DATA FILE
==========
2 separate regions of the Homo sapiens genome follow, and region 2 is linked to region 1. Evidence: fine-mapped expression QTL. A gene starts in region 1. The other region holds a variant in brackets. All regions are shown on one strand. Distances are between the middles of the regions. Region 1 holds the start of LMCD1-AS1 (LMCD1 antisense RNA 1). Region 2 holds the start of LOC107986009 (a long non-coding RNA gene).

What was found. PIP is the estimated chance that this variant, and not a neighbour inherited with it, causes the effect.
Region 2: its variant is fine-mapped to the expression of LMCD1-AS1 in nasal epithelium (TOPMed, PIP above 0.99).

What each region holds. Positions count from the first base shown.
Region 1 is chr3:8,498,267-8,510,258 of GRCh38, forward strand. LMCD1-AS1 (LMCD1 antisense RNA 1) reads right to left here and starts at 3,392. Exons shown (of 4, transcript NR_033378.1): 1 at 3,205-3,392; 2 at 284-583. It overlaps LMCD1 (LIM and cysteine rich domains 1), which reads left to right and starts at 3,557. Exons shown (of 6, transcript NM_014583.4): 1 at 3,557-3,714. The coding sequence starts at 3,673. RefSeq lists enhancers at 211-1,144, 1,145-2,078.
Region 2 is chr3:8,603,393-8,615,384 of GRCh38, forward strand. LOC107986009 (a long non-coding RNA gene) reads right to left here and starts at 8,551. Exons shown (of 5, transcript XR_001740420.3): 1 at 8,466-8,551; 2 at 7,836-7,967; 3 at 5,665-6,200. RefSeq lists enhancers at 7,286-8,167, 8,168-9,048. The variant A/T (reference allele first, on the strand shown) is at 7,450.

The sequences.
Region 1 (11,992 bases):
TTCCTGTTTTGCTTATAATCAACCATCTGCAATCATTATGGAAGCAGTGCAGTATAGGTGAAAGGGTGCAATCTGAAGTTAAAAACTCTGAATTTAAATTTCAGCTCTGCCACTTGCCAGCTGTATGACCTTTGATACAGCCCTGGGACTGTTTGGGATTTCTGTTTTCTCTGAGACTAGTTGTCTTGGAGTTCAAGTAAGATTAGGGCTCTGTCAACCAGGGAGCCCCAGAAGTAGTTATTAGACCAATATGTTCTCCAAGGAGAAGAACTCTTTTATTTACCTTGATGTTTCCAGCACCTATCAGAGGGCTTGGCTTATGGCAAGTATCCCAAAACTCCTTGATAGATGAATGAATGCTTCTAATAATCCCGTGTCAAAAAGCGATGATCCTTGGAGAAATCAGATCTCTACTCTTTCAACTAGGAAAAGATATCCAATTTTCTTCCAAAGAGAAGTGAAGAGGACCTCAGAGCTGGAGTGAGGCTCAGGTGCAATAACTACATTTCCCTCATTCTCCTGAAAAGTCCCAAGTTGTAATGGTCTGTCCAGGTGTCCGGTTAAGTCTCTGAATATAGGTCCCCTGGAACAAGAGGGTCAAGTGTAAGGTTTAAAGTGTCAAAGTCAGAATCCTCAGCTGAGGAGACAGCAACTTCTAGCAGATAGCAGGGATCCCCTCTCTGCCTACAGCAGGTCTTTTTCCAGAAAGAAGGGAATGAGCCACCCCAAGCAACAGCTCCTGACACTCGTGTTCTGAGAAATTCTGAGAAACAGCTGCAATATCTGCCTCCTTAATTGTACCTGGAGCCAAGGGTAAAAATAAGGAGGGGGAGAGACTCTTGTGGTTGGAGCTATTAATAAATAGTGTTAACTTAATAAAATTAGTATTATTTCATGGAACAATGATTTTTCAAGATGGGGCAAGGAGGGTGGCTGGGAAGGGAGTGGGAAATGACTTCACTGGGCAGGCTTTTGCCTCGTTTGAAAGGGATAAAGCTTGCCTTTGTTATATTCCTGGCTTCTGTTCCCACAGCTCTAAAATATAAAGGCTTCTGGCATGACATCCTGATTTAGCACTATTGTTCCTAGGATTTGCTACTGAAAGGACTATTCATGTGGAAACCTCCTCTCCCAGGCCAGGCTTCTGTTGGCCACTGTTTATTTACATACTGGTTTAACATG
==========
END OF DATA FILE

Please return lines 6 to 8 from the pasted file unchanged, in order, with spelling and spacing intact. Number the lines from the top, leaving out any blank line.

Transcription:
Region 2 is chr3:8,603,393-8,615,384 of GRCh38, forward strand. LOC107986009 (a long non-coding RNA gene) reads right to left here and starts at 8,551. Exons shown (of 5, transcript XR_001740420.3): 1 at 8,466-8,551; 2 at 7,836-7,967; 3 at 5,665-6,200. RefSeq lists enhancers at 7,286-8,167, 8,168-9,048. The variant A/T (reference allele first, on the strand shown) is at 7,450.

The sequences.
Region 1 (11,992 bases):